Dyson* was facing an uncertain future, with limited independent living options, when his case worker reached out to Ruah.
A long history of homelessness, substance abuse and mental health issues, including paranoid schizophrenia, led the 28-year-old to a room in the mental health ward at Sir Charles Gardener Hospital. It was a place he had been before and a place that had become his temporary home as transitional accommodation service providers were unable to take him due to his chaotic presentation and complex mental health history.
After two months in hospital, his case worker was having difficulty finding suitable accommodation, so they brought together a team from Ruah, UnitingCare West and Cyrenian House to find a solution.
Working collaboratively, the team identified a transitional accommodation option that would accept Dyson subject to additional wraparound support services being provided, including that:
- the Ruah-led 50 Lives 50 Homes After-Hours Support team would visit him in the evenings and weekends when the accommodation was unstaffed;
- Cyrenian House would provide a specialist alcohol and drug counsellor;
- UCW’s case worker would make regular visits; and
- WA Health Mental Health Clinical Outreach Team would provide additional mental health support.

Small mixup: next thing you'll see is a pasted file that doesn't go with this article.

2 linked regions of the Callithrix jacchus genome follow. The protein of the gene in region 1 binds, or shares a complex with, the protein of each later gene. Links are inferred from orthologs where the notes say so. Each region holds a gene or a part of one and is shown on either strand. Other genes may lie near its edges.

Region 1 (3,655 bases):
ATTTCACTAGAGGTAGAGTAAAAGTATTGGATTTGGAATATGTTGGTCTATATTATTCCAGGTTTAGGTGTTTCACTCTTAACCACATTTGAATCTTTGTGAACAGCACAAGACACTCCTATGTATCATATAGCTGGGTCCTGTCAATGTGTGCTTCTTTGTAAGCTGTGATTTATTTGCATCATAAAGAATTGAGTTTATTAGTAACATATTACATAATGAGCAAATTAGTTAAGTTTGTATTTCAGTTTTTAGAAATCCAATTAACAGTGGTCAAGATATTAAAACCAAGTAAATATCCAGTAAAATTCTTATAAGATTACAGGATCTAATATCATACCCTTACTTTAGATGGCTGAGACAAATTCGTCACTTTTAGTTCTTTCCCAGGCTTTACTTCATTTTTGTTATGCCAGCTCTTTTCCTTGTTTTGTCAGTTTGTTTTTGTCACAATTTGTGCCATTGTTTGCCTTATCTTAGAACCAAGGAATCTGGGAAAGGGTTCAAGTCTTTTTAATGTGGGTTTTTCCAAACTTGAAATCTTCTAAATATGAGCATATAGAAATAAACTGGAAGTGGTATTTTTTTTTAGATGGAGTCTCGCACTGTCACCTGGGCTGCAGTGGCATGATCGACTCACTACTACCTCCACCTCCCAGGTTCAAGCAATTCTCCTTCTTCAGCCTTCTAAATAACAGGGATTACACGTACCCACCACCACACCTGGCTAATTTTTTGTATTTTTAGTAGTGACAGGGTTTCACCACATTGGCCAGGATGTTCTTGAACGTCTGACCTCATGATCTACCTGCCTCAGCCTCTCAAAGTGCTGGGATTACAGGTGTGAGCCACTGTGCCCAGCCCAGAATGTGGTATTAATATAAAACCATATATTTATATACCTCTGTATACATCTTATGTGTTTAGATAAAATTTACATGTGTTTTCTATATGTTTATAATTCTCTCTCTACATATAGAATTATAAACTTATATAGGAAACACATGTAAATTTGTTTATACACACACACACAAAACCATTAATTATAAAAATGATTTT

With this plan in place, Dyson was able to leave the hospital system and enter stable, quality accommodation with supports to help him achieve positive life change.
Over time, Dyson was supported to connect into community events and recreational opportunities, develop practical skills like cooking, shopping and financial management, and settle into his new surrounds. All the time, each of the agencies stayed connected to coordinate the best support for Dyson.
After several months in the accommodation, Dyson’s case was reviewed and he became an outreach client. His support was transitioned to Ruah’s Intensive Housing Team, which specialises in providing casework to people who have experienced homelessness and have recently been discharged from psychiatric hospitals.
The 28-year-old now enjoys a positive and more productive life. He enjoys fortnightly visits with his daughter, which were previously not permitted, and he is working to reduce his alcohol and drug use. With ongoing support from Ruah, he continues to develop his practical living skills well beyond Western Australia’s hospital walls – within, and as part of, the community.